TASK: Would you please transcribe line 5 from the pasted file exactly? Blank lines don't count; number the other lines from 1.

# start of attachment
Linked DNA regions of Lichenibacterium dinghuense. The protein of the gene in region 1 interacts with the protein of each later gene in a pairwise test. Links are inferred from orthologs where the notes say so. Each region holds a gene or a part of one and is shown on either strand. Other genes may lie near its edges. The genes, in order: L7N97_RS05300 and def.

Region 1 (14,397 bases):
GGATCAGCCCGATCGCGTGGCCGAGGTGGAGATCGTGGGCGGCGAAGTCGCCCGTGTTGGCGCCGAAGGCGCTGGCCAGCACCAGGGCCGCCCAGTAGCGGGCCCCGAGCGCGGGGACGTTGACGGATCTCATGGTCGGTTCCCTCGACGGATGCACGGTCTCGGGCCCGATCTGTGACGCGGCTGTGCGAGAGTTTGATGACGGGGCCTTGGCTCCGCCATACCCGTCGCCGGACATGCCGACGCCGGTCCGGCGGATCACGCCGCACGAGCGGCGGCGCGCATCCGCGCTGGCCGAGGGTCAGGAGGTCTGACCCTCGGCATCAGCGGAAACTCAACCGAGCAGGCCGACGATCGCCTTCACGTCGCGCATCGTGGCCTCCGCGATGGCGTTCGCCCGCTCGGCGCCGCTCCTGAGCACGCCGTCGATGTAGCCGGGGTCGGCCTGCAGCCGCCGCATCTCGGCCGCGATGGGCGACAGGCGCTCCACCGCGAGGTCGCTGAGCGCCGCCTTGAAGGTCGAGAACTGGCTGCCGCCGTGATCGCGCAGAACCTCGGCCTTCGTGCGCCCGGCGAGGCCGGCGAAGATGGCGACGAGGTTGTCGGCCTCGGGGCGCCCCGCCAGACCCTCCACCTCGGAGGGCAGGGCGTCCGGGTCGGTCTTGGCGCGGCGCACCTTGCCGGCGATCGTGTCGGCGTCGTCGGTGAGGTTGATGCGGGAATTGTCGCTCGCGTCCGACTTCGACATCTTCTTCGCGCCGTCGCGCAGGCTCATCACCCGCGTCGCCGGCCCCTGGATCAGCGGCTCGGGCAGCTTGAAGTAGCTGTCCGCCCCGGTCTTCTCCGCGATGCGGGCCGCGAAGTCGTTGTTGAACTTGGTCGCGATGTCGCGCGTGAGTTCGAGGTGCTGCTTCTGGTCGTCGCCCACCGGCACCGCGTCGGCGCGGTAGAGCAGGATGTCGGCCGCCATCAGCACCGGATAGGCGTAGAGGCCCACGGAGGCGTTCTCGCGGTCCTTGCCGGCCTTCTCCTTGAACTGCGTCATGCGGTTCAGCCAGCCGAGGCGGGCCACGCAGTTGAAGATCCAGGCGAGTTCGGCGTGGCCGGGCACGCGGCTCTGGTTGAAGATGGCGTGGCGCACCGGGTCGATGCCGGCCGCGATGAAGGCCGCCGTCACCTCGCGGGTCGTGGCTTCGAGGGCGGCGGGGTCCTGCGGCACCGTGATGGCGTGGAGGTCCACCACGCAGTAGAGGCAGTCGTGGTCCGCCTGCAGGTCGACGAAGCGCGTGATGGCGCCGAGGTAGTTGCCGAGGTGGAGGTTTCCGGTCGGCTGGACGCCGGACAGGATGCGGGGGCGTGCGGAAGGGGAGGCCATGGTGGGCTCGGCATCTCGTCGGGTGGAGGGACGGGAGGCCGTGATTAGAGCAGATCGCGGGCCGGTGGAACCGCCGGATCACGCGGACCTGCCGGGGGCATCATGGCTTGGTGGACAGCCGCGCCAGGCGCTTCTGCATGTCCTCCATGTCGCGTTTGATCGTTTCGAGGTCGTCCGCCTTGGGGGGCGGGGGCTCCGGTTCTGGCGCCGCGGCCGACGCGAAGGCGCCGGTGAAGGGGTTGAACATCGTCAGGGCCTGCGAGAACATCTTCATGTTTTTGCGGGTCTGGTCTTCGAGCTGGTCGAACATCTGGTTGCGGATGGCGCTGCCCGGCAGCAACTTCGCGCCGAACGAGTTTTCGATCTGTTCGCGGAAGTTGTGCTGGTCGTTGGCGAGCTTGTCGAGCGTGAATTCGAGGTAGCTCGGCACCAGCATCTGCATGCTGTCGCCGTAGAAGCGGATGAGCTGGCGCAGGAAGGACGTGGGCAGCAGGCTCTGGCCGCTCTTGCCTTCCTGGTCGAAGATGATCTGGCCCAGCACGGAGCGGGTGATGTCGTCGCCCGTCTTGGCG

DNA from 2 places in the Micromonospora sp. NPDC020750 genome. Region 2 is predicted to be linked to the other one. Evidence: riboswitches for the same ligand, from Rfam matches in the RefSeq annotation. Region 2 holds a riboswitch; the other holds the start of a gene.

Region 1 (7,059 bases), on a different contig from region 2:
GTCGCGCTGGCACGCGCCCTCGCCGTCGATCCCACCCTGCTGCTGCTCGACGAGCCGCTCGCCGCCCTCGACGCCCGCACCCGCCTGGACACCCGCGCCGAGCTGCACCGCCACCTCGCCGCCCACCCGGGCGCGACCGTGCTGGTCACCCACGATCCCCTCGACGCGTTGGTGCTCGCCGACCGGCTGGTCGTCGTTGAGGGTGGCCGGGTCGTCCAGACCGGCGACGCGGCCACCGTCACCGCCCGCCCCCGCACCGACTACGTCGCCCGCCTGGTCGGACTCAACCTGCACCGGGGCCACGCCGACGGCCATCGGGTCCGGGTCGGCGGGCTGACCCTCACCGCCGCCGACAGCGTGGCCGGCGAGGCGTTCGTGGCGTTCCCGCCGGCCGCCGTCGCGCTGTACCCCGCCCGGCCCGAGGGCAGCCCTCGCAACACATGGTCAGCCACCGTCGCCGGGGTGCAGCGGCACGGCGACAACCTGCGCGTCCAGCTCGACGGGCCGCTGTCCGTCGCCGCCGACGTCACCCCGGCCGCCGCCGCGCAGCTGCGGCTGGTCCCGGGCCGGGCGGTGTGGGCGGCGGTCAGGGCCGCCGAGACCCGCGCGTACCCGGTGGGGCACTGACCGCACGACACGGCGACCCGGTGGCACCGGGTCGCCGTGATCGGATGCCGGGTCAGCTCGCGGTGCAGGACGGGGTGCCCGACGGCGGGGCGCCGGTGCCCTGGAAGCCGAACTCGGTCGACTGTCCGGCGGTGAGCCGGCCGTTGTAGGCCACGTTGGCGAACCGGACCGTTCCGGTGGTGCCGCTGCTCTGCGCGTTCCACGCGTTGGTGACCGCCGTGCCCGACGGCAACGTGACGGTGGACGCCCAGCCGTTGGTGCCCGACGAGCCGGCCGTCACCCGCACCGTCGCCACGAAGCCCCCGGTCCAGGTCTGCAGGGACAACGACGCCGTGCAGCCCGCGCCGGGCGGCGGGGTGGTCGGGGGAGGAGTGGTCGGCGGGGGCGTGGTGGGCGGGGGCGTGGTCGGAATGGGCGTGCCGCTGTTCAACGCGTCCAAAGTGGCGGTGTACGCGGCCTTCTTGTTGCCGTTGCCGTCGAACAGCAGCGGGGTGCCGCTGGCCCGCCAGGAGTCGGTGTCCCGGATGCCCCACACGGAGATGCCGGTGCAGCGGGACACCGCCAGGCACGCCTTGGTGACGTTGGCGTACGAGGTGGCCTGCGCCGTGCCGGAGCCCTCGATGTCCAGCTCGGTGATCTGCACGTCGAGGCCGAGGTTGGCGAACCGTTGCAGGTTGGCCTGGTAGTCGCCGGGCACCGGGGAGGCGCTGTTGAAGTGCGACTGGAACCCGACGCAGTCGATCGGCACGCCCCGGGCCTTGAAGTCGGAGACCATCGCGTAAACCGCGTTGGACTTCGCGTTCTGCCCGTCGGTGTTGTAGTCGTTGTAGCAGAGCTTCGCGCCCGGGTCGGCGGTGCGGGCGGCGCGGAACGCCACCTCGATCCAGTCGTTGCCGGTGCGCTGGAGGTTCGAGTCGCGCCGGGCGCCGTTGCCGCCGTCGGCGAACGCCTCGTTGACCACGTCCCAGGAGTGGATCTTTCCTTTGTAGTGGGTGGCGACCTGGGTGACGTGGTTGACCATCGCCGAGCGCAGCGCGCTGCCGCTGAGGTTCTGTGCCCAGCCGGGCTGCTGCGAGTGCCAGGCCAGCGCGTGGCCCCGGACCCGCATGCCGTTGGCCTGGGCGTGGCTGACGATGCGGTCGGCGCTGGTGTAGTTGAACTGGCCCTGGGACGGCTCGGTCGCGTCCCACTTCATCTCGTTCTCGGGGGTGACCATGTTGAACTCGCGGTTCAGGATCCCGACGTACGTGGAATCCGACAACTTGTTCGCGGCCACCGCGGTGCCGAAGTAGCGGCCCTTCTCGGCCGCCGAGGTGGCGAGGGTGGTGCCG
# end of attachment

Region 1 (7,059 bases), on a different contig from region 2: